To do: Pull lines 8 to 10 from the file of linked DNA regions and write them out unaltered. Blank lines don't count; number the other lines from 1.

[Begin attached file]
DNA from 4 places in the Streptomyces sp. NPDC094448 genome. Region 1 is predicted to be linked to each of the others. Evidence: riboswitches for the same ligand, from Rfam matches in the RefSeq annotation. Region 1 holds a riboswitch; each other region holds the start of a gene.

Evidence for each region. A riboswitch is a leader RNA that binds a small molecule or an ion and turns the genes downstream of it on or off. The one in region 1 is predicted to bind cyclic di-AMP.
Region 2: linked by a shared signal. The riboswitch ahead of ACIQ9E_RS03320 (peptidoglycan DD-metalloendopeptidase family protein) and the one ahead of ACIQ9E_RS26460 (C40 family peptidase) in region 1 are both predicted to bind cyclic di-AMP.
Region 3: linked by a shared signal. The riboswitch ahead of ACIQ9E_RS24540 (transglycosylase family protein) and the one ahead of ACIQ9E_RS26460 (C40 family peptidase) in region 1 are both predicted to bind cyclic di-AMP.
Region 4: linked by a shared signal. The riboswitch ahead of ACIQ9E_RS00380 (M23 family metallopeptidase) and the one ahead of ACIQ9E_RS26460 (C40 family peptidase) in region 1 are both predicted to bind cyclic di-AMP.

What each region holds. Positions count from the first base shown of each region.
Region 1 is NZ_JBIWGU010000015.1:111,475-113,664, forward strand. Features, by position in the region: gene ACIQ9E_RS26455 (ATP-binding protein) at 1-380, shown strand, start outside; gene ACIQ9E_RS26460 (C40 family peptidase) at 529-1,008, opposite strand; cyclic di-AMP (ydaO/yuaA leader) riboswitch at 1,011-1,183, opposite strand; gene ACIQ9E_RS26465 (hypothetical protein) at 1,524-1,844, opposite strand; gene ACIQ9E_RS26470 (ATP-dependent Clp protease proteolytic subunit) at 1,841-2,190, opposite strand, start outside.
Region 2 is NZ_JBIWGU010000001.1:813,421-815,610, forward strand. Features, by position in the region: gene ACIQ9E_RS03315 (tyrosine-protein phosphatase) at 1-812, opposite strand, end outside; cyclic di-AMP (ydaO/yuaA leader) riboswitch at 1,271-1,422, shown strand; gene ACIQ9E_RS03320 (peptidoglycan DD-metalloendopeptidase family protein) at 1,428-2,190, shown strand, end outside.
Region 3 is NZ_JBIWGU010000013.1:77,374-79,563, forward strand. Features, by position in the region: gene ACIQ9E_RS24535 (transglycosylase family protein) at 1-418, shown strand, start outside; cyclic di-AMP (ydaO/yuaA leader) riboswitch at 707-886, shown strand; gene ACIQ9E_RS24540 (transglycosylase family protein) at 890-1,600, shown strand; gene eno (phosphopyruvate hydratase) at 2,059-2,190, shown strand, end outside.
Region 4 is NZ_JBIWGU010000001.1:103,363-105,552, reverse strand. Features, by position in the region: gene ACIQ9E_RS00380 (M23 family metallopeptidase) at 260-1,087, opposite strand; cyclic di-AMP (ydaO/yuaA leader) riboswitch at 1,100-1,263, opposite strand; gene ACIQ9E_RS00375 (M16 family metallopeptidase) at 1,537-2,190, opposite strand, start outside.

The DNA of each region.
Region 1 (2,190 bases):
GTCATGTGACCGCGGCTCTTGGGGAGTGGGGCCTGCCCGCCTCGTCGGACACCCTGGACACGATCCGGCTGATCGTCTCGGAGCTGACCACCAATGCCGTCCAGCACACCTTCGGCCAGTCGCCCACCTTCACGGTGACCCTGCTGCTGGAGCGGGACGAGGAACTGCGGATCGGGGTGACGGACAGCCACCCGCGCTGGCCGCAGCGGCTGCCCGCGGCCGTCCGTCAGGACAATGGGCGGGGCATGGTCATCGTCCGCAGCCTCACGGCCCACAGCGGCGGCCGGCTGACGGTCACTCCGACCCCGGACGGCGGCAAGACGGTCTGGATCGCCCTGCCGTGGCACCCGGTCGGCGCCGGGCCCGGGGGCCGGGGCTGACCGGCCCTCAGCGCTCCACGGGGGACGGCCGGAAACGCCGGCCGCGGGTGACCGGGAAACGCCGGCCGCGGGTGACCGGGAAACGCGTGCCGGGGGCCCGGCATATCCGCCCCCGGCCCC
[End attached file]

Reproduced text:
Region 2 is NZ_JBIWGU010000001.1:813,421-815,610, forward strand. Features, by position in the region: gene ACIQ9E_RS03315 (tyrosine-protein phosphatase) at 1-812, opposite strand, end outside; cyclic di-AMP (ydaO/yuaA leader) riboswitch at 1,271-1,422, shown strand; gene ACIQ9E_RS03320 (peptidoglycan DD-metalloendopeptidase family protein) at 1,428-2,190, shown strand, end outside.
Region 3 is NZ_JBIWGU010000013.1:77,374-79,563, forward strand. Features, by position in the region: gene ACIQ9E_RS24535 (transglycosylase family protein) at 1-418, shown strand, start outside; cyclic di-AMP (ydaO/yuaA leader) riboswitch at 707-886, shown strand; gene ACIQ9E_RS24540 (transglycosylase family protein) at 890-1,600, shown strand; gene eno (phosphopyruvate hydratase) at 2,059-2,190, shown strand, end outside.
Region 4 is NZ_JBIWGU010000001.1:103,363-105,552, reverse strand. Features, by position in the region: gene ACIQ9E_RS00380 (M23 family metallopeptidase) at 260-1,087, opposite strand; cyclic di-AMP (ydaO/yuaA leader) riboswitch at 1,100-1,263, opposite strand; gene ACIQ9E_RS00375 (M16 family metallopeptidase) at 1,537-2,190, opposite strand, start outside.